News Section: Fishing
Captain Favorite's Weekend Fishing Forecast: May 22, 2014
Your One-Stop Spot for Fishing in Manatee County
BRADENTON – Gulf recreational red snapper season opens May 24. FWC is asking for angers to collect DNA samples from tarpon that are more than 30 inches and sending it to the Wildlife Research Institute. Monofiliament fishing line is perilous for pelicans; find out how you can help! Also, don't miss your chance to compete in the Fire Charity Fishing Tournament from June 6-8. Sign up now! All proceeds benefit child burn victims.
- The recreational red snapper season in Gulf state waters opens Saturday, May 24, and will remain open through July 14, a total of 52 days, closing July 15.
- This season was set at the Florida Fish and Wildlife Conservation Commission (FWC) meeting in April. Opening the season the Saturday before Memorial Day will provide recreational red snapper fishing opportunities through an important holiday weekend, helping attract more visitors and bringing economic benefits to our coastal communities.
- Fishing is an important part of the Florida lifestyle as well as its economy. In spite of the obvious benefits, this leisure-time activity, on occasion, can lead to problems for birds and other wildlife such as sea turtles and manatees. According to Florida Fish and Wildlife Conservation Commission (FWC) biologists, monofilament fishing line and fishing hooks can entangle these animals, leading to injury and even death.
- Volunteer anglers in northern Florida are encouraged to catch and collect a DNA sample from every tarpon they catch that is 30 inches or longer. Since 2006, scientists from the Florida Fish and Wildlife Conservation Commission (FWC) Fish and Wildlife Research Institute (FWRI) have partnered with Mote Marine Laboratory to use DNA fingerprinting as a way to track the movements, habits and recapture rates of Atlantic tarpon in coastal and inshore waters.
- Anglers can collect a DNA sample by scraping the outer jaw of the tarpon with a small, abrasive sponge. Immediately after collecting the DNA sample, the sponge should be placed in the prelabeled vial. DNA vials can be mailed to FWRI with the accompanying data slip so that geneticists can analyze and compare the DNA sample with cataloged samples to determine if someone caught and sampled the tarpon previously. This recapture information provides evidence of long-term survival and insight into the seasonal and regional movements of individual fish.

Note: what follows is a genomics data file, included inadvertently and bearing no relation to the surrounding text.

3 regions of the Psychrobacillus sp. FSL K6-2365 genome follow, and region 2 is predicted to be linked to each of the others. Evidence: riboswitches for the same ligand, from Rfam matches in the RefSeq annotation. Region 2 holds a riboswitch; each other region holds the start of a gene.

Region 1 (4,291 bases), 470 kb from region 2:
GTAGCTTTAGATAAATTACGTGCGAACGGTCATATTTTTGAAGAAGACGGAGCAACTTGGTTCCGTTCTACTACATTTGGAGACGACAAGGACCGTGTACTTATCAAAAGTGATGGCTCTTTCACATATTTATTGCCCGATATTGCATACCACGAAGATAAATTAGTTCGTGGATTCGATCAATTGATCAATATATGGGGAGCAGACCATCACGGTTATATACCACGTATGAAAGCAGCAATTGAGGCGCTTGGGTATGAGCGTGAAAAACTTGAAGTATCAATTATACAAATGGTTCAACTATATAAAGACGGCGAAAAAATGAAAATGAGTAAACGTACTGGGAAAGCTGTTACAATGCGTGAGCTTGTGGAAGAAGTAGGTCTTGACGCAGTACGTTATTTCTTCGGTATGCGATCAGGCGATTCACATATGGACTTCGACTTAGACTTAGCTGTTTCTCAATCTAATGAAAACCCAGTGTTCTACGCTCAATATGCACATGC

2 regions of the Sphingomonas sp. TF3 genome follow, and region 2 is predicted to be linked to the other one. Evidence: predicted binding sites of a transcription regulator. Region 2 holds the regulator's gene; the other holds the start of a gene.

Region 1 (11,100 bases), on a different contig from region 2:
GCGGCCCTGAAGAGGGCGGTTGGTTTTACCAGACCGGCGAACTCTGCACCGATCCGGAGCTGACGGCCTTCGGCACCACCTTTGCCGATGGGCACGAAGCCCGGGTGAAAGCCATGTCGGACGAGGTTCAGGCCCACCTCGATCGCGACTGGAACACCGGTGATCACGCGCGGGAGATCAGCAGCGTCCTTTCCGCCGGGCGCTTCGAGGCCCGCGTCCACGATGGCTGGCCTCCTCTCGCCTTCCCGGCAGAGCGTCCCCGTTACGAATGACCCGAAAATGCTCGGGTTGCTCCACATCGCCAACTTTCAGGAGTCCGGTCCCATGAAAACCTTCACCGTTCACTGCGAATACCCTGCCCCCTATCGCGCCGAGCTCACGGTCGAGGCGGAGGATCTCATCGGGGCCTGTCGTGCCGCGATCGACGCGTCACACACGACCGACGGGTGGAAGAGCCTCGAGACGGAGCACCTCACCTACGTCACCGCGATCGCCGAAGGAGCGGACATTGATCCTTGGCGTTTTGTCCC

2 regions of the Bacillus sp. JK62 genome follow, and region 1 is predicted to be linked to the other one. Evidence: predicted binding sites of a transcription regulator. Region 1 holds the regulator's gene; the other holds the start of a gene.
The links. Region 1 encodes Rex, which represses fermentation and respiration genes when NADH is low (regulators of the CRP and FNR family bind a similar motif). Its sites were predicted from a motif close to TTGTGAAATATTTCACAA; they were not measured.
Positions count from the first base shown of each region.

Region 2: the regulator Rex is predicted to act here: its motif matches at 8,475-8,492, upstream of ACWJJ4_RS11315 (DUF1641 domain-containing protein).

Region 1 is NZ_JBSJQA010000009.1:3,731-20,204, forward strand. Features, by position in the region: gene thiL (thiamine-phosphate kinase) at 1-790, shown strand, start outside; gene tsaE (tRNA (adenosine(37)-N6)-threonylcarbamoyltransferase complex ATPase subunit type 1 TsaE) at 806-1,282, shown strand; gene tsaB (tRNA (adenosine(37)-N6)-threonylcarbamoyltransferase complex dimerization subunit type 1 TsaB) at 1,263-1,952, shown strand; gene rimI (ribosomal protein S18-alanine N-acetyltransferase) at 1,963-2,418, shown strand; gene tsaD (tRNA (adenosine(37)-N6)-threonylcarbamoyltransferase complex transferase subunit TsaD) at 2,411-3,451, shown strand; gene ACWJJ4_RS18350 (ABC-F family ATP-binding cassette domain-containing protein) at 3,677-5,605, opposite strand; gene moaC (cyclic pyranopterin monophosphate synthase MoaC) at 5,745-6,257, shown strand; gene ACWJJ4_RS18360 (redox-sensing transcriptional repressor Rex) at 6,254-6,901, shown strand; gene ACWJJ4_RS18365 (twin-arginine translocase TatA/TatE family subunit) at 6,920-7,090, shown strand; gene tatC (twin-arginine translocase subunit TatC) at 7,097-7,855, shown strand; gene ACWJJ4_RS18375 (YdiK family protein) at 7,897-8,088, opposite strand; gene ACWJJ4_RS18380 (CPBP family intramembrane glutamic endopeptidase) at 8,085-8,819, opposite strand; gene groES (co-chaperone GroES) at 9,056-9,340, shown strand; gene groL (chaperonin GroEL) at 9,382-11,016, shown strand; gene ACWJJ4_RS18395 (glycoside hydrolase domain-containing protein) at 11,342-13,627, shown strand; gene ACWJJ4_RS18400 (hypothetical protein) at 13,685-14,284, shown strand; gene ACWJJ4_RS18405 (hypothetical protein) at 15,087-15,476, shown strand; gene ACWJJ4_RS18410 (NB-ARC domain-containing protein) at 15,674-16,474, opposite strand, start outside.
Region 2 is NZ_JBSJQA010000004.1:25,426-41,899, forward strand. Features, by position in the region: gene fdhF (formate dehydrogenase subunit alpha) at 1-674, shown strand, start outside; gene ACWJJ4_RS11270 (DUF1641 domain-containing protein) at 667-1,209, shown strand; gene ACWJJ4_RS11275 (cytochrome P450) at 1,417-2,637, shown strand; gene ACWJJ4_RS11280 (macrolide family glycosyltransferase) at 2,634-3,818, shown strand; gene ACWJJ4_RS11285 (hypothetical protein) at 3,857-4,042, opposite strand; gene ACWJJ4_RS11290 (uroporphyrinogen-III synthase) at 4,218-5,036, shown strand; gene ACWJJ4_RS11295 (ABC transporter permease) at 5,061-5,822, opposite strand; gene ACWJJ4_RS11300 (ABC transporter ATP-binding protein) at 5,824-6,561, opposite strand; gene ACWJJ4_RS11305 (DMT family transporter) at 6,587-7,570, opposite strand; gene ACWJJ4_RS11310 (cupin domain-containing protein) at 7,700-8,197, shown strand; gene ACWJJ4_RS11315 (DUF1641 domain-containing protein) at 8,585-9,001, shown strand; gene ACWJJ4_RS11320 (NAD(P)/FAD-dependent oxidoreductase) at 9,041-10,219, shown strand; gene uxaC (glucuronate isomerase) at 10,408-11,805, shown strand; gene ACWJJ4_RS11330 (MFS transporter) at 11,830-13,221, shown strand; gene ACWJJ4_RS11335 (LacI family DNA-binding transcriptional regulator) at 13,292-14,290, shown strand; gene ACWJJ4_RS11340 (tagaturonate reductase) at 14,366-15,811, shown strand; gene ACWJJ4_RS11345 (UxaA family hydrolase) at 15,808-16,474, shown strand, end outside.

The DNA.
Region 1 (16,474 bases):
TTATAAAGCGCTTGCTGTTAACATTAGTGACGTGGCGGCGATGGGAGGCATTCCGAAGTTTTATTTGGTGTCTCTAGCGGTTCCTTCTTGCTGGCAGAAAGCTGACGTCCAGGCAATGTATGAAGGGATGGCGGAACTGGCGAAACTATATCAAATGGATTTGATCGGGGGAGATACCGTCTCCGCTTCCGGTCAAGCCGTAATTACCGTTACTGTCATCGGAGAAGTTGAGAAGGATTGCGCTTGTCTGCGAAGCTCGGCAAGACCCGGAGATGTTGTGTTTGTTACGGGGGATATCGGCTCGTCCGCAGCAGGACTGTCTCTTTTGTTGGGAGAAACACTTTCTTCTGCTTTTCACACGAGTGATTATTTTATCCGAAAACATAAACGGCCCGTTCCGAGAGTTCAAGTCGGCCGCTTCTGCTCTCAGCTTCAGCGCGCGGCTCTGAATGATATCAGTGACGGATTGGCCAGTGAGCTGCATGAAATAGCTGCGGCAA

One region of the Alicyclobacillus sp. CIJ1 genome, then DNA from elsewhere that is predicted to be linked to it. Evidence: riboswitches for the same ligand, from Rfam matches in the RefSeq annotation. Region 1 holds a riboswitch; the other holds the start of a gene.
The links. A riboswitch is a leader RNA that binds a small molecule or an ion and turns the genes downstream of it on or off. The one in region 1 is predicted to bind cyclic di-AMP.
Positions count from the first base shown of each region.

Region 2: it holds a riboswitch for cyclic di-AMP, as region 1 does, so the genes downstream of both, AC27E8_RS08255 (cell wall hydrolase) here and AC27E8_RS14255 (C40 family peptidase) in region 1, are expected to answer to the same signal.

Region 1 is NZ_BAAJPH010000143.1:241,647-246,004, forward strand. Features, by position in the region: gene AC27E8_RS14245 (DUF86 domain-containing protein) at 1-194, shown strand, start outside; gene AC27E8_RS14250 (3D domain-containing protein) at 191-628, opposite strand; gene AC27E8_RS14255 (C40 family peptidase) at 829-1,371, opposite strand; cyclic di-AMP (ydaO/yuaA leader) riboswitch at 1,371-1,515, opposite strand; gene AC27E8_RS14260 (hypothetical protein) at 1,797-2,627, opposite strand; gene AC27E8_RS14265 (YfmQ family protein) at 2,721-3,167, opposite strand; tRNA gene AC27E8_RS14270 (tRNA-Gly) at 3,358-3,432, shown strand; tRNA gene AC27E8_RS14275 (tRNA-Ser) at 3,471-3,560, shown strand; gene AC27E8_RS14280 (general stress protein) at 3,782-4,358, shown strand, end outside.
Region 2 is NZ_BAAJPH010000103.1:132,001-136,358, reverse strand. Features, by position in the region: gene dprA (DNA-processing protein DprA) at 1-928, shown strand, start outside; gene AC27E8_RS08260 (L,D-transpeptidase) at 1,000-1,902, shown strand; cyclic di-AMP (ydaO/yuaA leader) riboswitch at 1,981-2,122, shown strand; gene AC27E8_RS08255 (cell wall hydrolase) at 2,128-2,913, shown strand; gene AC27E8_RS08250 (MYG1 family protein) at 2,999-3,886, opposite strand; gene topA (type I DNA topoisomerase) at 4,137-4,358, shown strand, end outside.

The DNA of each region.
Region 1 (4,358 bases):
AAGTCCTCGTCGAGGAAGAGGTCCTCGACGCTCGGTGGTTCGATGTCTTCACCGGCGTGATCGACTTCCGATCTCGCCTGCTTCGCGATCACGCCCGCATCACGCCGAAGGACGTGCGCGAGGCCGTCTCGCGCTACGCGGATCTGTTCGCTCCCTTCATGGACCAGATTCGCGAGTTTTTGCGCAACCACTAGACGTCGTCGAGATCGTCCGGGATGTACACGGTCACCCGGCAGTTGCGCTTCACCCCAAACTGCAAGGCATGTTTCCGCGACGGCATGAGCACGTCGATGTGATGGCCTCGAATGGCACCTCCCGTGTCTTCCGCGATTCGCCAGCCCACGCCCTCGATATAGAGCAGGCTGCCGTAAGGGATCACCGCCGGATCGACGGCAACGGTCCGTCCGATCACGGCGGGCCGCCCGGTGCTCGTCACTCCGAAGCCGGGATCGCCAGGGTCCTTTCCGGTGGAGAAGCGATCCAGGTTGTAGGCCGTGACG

- The Florida Fish and Wildlife Conservation Commission (FWC) will hold a public meeting to discuss a proposed change for largemouth bass management.
- The meeting will be held May 28 starting at 6 p.m. at Gary’s Tackle Box, 5721 NW 13th Street in Gainesville.
- Participants will be encouraged to provide input on the proposal for a statewide five-fish daily bag limit, only one of which could be 16 inches total length or longer.
- The meeting will offer the public a chance to hear from freshwater fisheries biologists about the science behind managing bass fisheries. Biologists will give a presentation and then open up a discussion and a question and answer session. The meeting is open to everyone, and largemouth bass anglers are especially encouraged to attend.
- To learn more about largemouth bass and the FWC’s current regulation, go to MyFWC.com/Fishing, and visit the “Black Bass Management” and “Regulations” links under “Freshwater Fishing.”
A weak ridge of high pressure will remain across the waters through Saturday. A weak back door cold front will move south across Florida Saturday night followed by a ridge of high pressure building north of the waters Sunday and Monday.
South winds around 5 knots becoming northwest around 15 knots in the afternoon. Bay and inland waters a moderate chop. Thursday night will bring northwest winds around 10 knots becoming north around 5 knots after midnight. Bay and inland waters a light chop.
Northwest winds 5 to 10 knots becoming west around 15 knots in the afternoon. Bay and inland waters a moderate chop. Friday night will bring northwest winds around 10 knots. Bay and inland waters a light chop.
West winds around 10 knots. Bay and inland waters a light chop. Saturday night will bring northwest winds around 10 knots becoming northeast around 5 knots after midnight. Bay and inland waters a light chop.
Northeast winds around 5 knots. Bay and inland waters smooth. A slight chance of thunderstorms in the afternoon. Sunday night will bring east winds around 10 knots. Bay and inland waters a light chop.
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